• @GreenAsJade With so little context, I decided to meet the desired construction of the OP as closely as possible before branching out into more natural-sounding expressions of the same sentiment. Based on your feedback, I’m going to edit in more usage notes. I happen to think “I hope it doesn’t storm today” sounds native enough, if perhaps a little quaint, but I’ll make it clearer that the later examples are more representative of modern speech (broadly defined). . . .I don’t quite follow your logic of it being fine for it to have stormed last night but not fine to hope it doesn’t storm today. – Tyler James Young Sep 19 '14 at 15:17
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    @GreenAsJade I find it entirely common and conventional, here in the Mid-Atlantic United States (grew up in Southern California). I might ask Is it supposed to rain today? and get a response like It's going to rain, but it's not supposed to storm, or It's going to rain, but it's only supposed to shower. It is true that I have not heard it for all weather phenomena— it doesn't hurricane outside— but I am truly surprised to see so many find it unusual. – choster Sep 19 '14 at 20:44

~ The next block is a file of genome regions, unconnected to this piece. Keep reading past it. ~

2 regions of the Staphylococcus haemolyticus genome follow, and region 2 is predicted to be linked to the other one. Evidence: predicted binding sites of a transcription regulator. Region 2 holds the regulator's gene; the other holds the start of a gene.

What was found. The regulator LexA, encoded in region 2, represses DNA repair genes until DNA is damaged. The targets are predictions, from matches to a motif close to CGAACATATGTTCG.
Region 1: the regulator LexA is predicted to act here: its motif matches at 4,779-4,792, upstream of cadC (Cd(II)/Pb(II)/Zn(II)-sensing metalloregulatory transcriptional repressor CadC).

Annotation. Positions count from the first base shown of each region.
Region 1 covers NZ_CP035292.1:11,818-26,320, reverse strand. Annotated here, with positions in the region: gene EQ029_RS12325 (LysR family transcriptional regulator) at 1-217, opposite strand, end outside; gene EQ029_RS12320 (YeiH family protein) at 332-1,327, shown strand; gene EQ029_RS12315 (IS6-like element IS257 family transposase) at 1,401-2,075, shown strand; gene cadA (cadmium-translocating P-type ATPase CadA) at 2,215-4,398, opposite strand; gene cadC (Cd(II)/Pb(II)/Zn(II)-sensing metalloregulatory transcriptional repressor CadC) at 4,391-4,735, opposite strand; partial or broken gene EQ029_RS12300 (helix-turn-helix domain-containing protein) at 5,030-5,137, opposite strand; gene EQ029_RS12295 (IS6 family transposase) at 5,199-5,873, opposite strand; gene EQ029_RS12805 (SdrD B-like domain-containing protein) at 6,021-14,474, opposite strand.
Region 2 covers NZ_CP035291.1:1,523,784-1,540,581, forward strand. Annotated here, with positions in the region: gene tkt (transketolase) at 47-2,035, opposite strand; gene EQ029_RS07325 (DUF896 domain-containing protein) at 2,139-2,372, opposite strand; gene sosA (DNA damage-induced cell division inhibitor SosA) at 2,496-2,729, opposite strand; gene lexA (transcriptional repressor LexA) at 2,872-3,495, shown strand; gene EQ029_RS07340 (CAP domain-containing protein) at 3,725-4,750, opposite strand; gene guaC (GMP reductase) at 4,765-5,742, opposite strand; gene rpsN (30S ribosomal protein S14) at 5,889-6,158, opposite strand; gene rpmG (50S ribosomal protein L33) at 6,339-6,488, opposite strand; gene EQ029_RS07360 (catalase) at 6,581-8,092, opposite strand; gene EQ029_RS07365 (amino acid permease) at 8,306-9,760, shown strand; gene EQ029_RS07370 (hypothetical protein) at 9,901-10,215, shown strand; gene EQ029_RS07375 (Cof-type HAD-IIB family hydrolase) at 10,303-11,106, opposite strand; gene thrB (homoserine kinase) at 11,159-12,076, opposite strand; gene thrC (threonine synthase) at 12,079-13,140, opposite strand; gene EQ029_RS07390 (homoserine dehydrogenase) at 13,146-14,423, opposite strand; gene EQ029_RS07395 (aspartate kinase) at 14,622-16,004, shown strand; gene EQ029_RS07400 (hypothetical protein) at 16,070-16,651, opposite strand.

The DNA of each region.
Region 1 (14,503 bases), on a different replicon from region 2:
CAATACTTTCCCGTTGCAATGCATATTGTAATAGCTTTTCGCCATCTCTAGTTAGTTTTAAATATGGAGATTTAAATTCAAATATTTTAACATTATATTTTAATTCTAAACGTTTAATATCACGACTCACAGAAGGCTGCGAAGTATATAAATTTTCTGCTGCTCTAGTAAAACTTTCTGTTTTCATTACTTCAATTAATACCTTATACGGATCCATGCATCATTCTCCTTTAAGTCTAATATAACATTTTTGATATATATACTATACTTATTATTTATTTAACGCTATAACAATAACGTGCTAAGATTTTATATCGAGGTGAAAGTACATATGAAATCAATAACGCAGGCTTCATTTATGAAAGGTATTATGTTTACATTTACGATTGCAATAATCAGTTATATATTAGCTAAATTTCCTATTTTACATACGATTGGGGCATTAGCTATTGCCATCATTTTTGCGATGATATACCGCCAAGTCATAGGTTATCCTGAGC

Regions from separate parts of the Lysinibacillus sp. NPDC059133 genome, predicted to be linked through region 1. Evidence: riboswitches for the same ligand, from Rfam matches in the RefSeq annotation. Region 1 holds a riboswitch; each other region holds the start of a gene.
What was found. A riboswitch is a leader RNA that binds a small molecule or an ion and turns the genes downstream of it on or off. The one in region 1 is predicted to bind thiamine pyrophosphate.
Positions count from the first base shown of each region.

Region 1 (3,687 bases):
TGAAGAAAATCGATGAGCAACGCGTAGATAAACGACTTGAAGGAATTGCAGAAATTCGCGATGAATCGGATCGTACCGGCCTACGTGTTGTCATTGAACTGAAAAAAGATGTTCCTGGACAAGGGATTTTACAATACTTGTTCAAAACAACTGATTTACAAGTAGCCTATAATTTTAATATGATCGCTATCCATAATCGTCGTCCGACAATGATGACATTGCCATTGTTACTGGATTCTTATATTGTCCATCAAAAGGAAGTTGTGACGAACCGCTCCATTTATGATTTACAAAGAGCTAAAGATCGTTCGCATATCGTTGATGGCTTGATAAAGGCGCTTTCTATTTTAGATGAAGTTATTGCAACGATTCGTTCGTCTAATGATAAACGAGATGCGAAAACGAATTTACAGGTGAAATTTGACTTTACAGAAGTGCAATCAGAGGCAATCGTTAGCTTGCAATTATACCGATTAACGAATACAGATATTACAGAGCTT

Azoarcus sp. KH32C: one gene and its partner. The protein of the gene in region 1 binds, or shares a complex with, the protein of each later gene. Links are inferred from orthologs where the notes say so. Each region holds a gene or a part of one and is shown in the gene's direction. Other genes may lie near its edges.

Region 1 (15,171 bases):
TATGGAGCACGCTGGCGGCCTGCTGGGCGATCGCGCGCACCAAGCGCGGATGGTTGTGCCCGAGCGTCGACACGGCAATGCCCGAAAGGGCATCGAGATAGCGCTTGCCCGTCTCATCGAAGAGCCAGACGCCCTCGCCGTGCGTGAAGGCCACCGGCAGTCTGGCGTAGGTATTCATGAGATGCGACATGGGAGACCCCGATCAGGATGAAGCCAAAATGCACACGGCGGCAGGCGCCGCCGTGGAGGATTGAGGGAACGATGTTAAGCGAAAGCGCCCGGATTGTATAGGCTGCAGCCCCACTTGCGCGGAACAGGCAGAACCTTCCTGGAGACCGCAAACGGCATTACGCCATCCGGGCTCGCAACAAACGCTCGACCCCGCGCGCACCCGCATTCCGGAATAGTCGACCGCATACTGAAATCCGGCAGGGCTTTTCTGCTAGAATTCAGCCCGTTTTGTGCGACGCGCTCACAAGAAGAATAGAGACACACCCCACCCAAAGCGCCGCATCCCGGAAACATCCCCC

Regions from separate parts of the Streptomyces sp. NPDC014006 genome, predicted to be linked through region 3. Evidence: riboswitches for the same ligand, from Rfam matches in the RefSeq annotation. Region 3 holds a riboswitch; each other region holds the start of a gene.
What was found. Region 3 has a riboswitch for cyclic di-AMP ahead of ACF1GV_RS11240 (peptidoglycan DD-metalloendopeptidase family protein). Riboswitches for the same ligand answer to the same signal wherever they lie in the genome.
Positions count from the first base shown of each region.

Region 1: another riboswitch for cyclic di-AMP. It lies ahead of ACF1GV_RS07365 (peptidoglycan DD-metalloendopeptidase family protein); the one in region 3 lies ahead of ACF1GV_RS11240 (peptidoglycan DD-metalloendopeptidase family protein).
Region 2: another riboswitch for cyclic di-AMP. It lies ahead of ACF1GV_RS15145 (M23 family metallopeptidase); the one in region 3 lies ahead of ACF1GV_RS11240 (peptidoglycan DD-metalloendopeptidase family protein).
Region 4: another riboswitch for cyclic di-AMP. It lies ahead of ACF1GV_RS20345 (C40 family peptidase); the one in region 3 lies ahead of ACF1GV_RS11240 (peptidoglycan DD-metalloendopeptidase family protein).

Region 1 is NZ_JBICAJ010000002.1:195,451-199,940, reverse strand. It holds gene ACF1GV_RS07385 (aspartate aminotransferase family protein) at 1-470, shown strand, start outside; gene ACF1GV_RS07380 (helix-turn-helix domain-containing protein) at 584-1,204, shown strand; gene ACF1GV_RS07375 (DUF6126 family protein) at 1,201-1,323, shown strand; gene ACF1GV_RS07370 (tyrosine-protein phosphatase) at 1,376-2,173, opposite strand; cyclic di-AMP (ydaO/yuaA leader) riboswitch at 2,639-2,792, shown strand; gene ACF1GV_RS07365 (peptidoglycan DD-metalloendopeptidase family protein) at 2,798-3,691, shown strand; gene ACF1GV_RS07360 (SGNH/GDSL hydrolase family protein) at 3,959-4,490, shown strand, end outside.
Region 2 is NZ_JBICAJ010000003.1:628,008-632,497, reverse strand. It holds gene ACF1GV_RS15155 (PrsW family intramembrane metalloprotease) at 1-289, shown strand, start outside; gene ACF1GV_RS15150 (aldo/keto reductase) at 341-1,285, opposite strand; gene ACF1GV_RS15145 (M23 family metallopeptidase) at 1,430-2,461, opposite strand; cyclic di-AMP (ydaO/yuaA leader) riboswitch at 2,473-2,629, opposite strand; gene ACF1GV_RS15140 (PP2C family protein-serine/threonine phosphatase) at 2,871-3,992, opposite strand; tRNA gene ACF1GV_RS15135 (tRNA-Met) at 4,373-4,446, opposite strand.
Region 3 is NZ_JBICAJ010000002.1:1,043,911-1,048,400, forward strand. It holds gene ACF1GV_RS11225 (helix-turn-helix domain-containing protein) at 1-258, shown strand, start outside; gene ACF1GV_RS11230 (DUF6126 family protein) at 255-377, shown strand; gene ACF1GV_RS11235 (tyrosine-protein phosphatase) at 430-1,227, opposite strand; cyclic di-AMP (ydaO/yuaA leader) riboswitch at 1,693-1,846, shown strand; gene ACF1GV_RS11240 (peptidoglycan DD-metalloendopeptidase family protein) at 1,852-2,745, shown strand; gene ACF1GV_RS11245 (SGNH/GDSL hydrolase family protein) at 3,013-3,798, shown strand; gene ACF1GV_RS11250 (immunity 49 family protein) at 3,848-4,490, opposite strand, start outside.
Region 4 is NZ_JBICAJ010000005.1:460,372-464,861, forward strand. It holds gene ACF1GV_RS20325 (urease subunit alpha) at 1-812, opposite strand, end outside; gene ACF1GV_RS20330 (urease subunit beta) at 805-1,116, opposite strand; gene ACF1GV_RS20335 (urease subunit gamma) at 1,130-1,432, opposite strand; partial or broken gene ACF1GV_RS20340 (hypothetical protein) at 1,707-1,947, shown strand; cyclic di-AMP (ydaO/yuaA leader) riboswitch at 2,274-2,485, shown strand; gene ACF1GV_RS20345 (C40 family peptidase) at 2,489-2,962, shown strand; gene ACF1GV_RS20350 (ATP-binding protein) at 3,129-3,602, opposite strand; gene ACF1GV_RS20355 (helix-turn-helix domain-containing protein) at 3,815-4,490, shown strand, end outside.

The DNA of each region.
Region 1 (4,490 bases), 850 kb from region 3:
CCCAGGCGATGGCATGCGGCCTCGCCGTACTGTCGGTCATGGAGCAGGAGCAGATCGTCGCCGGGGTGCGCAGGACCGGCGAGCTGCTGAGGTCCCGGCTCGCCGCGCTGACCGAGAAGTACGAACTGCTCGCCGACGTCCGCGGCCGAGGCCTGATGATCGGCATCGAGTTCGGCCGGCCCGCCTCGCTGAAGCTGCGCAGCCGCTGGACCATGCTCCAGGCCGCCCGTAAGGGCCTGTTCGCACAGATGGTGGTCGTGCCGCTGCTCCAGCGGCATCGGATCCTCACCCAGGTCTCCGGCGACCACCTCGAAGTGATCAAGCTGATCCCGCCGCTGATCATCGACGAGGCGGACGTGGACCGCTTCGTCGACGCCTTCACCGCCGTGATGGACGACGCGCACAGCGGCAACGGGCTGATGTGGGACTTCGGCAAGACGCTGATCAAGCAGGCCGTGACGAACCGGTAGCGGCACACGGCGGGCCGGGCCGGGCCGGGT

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Since rain and lightning are associated with storms, we could say:

"I hope there is no storm today."

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The most conventional expression is, "I hope it doesn't thunder and lightning today." The two usually go together, and are an order of magnitude "worse" than rain.

  • I can find no evidence to support that using “lightning” as a verb is conventional, least of all with the subject “it”. “Thunder and lightning” certainly go together, but that makes an unwarranted, unreasoned assumption about the semantic intentions of the OP (which, granted, we cannot know until OP provides more detail). Lastly, there are a great many situations in which hearing thunder would not be “‘worse’” than being soaked by rain. – Tyler James Young Sep 19 '14 at 19:05